Facebook and Twitter block a Trump post comparing Corona and influenza
Facebook and Twitter block a Trump post comparing Corona and influenza

Facebook and Twitter responded today, Tuesday, to messages from US President Donald Trump, stating that seasonal influenza is more deadly than the emerging coronavirus (Covid-19) COVID-19.

Facebook deleted the post and Twitter added a warning about incorrect information about the emerging corona virus, before users clicked on it to view it. Twitter also blocks the sharing of the Tweet.

A spokesperson for Twitter told CNBC, "With the standards that follow this public media interest, interaction with Tweets will be very limited."

In a post on Facebook and Twitter, Trump said, “Flu season is here! Lots of people die every year, and sometimes more than 100,000 people die. Even if we get the flu vaccine, let's go. Are we shutting down our country? No, we learned to live. Just like we learned to live with (Covid), it's much less deadly! ''

Data collected by Johns Hopkins University showed that the (Covid-19) epidemic has infected more than 7.45 million people and caused at least 210,195 deaths Tuesday morning. According to the Centers for Disease Control and Prevention (CDC), an estimated 220,000 people will die from seasonal flu between 2019 and 2020.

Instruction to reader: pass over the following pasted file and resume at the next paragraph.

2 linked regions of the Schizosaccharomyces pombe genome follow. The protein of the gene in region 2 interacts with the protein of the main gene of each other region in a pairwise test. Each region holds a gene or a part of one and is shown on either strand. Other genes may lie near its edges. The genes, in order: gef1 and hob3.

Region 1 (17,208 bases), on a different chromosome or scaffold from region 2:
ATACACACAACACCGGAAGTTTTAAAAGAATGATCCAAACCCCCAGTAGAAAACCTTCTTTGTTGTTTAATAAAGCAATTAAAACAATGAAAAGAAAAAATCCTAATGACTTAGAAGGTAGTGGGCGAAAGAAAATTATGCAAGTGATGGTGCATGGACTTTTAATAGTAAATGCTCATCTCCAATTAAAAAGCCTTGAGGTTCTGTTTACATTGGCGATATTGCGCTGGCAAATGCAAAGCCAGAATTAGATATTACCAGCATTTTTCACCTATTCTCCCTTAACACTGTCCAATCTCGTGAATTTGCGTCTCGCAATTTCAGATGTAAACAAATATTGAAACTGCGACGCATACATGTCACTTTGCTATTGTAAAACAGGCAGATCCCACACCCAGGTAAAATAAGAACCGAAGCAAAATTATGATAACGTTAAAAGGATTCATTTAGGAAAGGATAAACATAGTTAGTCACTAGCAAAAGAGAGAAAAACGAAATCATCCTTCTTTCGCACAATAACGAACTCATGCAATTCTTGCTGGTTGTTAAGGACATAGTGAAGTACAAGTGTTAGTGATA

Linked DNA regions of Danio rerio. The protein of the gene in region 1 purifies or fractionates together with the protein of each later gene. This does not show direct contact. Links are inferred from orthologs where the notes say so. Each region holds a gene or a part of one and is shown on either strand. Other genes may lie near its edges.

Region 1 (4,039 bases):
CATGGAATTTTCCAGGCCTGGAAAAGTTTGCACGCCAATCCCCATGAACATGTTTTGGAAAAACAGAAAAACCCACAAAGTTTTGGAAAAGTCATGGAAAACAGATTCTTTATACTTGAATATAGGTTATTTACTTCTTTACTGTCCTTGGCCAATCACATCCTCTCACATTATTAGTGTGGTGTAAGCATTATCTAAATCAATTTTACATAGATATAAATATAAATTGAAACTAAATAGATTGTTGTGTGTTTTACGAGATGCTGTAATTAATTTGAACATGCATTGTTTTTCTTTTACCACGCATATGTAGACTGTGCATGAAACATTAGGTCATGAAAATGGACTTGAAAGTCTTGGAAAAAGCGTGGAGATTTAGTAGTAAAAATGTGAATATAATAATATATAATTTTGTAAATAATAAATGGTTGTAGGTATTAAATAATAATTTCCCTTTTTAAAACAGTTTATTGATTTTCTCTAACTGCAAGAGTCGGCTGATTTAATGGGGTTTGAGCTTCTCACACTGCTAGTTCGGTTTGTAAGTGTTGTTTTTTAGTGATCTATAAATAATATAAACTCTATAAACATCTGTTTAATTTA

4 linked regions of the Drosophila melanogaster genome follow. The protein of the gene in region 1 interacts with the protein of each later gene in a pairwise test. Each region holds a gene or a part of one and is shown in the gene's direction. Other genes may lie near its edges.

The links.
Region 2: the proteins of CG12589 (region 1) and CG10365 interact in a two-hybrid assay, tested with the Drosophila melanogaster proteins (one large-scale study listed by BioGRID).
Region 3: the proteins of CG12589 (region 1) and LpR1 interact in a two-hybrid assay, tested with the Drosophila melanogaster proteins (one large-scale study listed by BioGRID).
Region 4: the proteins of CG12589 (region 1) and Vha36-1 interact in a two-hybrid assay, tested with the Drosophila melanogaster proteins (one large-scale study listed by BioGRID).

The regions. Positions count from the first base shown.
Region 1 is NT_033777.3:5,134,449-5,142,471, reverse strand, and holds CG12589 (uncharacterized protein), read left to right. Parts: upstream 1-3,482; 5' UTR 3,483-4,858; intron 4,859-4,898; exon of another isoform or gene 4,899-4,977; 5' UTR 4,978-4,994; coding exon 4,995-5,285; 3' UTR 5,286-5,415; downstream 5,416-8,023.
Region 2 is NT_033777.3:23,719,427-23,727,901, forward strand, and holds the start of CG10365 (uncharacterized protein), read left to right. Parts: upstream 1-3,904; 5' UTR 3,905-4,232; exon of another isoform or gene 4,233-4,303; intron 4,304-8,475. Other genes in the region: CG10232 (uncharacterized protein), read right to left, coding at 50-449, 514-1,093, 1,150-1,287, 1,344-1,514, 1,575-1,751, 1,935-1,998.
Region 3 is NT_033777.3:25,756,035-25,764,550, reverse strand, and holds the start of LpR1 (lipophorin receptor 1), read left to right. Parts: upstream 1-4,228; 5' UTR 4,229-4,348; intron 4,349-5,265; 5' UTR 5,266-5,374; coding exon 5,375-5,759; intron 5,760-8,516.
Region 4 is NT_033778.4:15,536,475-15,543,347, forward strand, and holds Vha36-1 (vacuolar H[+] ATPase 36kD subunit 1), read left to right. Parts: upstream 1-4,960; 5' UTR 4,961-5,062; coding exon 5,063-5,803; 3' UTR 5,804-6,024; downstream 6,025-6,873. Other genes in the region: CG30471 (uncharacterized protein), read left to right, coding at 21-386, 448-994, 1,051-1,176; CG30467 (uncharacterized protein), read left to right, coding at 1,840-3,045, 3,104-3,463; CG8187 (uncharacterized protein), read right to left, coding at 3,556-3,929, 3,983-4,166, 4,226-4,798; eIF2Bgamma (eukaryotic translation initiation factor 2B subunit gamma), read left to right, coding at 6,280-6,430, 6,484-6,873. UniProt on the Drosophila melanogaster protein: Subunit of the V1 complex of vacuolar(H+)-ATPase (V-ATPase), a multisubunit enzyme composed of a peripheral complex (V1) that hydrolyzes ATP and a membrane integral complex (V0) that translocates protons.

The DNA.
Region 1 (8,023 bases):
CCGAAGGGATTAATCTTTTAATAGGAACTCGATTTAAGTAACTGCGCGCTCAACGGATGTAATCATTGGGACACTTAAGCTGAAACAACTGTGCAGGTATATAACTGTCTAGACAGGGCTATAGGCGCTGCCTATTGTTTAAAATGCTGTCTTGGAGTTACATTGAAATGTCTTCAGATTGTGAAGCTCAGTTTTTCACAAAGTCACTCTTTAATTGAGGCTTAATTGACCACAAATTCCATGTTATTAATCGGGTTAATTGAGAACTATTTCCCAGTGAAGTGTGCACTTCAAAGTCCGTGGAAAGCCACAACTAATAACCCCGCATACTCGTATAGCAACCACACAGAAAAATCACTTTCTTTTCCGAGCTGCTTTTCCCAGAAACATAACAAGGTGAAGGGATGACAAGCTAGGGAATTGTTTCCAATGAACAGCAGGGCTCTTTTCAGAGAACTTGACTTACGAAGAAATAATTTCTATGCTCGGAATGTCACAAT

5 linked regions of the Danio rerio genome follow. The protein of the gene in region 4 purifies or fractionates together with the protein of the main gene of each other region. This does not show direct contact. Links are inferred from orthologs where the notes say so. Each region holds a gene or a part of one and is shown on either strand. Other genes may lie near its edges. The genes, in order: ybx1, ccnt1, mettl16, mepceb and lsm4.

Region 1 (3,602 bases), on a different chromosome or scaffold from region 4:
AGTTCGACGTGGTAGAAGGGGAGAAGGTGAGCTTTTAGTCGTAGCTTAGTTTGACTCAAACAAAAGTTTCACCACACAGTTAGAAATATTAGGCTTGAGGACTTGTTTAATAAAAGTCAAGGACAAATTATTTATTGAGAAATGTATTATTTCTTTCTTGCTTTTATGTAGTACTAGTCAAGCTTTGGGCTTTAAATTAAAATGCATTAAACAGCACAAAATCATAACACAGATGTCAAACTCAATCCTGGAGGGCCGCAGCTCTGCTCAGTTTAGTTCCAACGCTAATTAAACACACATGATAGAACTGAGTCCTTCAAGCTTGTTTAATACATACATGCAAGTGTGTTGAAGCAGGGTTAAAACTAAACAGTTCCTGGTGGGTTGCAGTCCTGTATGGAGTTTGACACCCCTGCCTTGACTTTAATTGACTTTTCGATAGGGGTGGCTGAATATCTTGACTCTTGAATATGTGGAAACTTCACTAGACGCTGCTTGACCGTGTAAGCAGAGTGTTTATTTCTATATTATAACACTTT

A Facebook spokesperson said in a statement to CNBC: "We are removing incorrect information about the seriousness of (Covid-19) and we have now removed the post."

Before 11:00 AM EST, Facebook was the first person to respond to the post. Before Twitter added him a warning, Trump had been on hold for more than three hours. Trump's Facebook account has 31.5 million followers and 87 million followers on Twitter.

After Facebook deleted Trump's post and Twitter added a warning to the tweet, Trump posted a new tweet calling for the so-called "Section 230" of the "Communication Etiquette" to be removed from internet platforms. This allows them to edit and remove harmful content with impunity.

In May last year, Trump signed an executive order to remove some legal protections for social media companies. The move gives regulators an opportunity to sue companies like Facebook and Twitter over their policies regarding content monitoring of their platforms.

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